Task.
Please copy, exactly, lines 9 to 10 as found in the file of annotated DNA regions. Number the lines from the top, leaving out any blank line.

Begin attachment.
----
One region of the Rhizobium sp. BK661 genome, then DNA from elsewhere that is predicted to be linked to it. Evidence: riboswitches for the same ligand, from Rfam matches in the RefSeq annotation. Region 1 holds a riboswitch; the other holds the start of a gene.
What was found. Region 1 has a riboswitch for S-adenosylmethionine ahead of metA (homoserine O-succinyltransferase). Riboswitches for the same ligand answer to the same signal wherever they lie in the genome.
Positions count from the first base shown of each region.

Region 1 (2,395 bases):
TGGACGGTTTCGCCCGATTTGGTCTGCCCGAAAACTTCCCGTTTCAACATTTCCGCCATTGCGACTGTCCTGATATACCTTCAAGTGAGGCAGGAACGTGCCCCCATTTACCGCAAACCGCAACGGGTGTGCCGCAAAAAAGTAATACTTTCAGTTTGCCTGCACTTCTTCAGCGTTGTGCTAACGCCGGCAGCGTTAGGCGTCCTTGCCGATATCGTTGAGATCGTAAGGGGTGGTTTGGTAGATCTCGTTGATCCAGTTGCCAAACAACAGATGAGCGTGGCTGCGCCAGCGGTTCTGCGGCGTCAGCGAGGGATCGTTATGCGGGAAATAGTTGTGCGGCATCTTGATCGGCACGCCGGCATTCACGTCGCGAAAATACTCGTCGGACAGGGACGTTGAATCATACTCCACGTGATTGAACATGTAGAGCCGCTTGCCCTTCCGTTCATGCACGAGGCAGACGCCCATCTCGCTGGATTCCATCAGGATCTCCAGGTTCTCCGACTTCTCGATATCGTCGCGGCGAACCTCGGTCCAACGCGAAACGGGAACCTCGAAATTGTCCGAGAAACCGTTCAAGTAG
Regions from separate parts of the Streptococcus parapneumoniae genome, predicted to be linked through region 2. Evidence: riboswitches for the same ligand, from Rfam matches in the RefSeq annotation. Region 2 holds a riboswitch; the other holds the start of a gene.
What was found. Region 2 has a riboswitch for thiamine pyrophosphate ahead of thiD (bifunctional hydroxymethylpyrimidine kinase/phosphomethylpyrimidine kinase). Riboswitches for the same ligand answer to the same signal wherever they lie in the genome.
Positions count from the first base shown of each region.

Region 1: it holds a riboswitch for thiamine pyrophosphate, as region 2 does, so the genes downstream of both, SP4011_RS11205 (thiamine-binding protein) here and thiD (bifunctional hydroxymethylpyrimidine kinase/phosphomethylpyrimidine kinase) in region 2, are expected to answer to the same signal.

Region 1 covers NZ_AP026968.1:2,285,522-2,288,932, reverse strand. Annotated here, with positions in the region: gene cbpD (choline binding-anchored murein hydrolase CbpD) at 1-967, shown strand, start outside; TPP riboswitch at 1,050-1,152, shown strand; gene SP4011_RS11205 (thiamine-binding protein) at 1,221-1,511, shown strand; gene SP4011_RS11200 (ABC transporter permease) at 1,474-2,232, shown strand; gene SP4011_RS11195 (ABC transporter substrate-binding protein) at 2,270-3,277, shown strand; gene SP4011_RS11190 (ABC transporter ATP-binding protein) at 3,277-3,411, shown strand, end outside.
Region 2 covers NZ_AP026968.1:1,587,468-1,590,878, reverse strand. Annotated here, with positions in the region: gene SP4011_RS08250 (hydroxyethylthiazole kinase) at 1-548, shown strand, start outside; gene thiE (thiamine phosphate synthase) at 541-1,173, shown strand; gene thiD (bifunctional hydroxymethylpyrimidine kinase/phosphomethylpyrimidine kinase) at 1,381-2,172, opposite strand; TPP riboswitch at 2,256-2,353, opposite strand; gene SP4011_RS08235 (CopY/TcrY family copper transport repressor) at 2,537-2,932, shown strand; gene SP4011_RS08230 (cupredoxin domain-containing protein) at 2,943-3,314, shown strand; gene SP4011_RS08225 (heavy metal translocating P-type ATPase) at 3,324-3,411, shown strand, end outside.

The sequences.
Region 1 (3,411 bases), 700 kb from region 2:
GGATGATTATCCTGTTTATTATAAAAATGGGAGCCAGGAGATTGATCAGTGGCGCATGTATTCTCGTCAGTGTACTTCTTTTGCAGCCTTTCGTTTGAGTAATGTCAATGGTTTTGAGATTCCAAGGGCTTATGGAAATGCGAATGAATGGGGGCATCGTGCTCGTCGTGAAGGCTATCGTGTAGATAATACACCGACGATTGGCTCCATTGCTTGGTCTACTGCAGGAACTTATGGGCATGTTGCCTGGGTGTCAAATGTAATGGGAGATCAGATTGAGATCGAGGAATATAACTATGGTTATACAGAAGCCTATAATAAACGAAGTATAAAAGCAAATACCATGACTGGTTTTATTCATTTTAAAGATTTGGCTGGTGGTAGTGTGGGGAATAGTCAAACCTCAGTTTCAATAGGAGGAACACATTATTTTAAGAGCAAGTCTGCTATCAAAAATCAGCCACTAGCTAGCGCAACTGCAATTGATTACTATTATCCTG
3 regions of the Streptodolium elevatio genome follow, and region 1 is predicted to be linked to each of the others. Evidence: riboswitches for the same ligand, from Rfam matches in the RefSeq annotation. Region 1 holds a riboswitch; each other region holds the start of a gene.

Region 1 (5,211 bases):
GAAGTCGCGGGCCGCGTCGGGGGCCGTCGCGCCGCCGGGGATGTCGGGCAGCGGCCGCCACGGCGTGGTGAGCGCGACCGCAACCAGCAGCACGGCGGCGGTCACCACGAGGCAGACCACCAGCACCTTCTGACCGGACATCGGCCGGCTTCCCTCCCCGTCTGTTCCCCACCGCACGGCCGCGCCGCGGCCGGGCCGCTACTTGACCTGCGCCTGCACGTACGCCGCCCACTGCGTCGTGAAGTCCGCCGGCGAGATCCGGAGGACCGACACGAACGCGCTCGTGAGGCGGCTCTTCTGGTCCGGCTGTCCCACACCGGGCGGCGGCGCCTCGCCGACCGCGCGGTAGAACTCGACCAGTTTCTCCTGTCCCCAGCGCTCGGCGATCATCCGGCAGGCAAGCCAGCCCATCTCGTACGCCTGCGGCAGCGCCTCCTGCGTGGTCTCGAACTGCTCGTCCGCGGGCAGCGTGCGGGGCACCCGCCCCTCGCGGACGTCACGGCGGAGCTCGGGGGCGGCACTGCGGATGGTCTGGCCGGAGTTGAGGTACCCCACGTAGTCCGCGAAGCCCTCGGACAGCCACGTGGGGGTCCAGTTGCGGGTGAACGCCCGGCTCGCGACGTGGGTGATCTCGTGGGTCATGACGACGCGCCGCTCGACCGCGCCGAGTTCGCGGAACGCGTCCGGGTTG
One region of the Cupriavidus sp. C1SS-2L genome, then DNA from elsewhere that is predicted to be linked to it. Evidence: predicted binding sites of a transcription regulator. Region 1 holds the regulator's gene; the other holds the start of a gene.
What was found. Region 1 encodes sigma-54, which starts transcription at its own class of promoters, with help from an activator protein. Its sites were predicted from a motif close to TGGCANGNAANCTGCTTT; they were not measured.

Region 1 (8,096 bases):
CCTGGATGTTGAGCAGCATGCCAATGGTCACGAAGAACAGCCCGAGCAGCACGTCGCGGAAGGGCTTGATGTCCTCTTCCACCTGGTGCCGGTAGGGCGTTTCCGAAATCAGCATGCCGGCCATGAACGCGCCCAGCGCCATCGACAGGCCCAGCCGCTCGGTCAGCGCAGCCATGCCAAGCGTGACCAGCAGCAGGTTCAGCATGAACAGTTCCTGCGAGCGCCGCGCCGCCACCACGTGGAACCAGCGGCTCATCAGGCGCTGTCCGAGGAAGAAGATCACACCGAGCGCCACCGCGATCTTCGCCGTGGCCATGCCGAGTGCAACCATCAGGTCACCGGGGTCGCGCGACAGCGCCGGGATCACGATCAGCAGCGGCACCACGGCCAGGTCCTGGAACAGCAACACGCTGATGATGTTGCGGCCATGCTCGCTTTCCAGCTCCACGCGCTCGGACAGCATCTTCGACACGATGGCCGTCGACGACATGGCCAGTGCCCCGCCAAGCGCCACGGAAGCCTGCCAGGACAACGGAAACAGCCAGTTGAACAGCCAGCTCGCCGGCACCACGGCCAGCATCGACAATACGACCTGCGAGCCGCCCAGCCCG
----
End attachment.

Region 1: it holds a riboswitch for thiamine pyrophosphate, as region 2 does, so the genes downstream of both, SP4011_RS11205 (thiamine-binding protein) here and thiD (bifunctional hydroxymethylpyrimidine kinase/phosphomethylpyrimidine kinase) in region 2, are expected to answer to the same signal.

Region 1 covers NZ_AP026968.1:2,285,522-2,288,932, reverse strand. Annotated here, with positions in the region: gene cbpD (choline binding-anchored murein hydrolase CbpD) at 1-967, shown strand, start outside; TPP riboswitch at 1,050-1,152, shown strand; gene SP4011_RS11205 (thiamine-binding protein) at 1,221-1,511, shown strand; gene SP4011_RS11200 (ABC transporter permease) at 1,474-2,232, shown strand; gene SP4011_RS11195 (ABC transporter substrate-binding protein) at 2,270-3,277, shown strand; gene SP4011_RS11190 (ABC transporter ATP-binding protein) at 3,277-3,411, shown strand, end outside.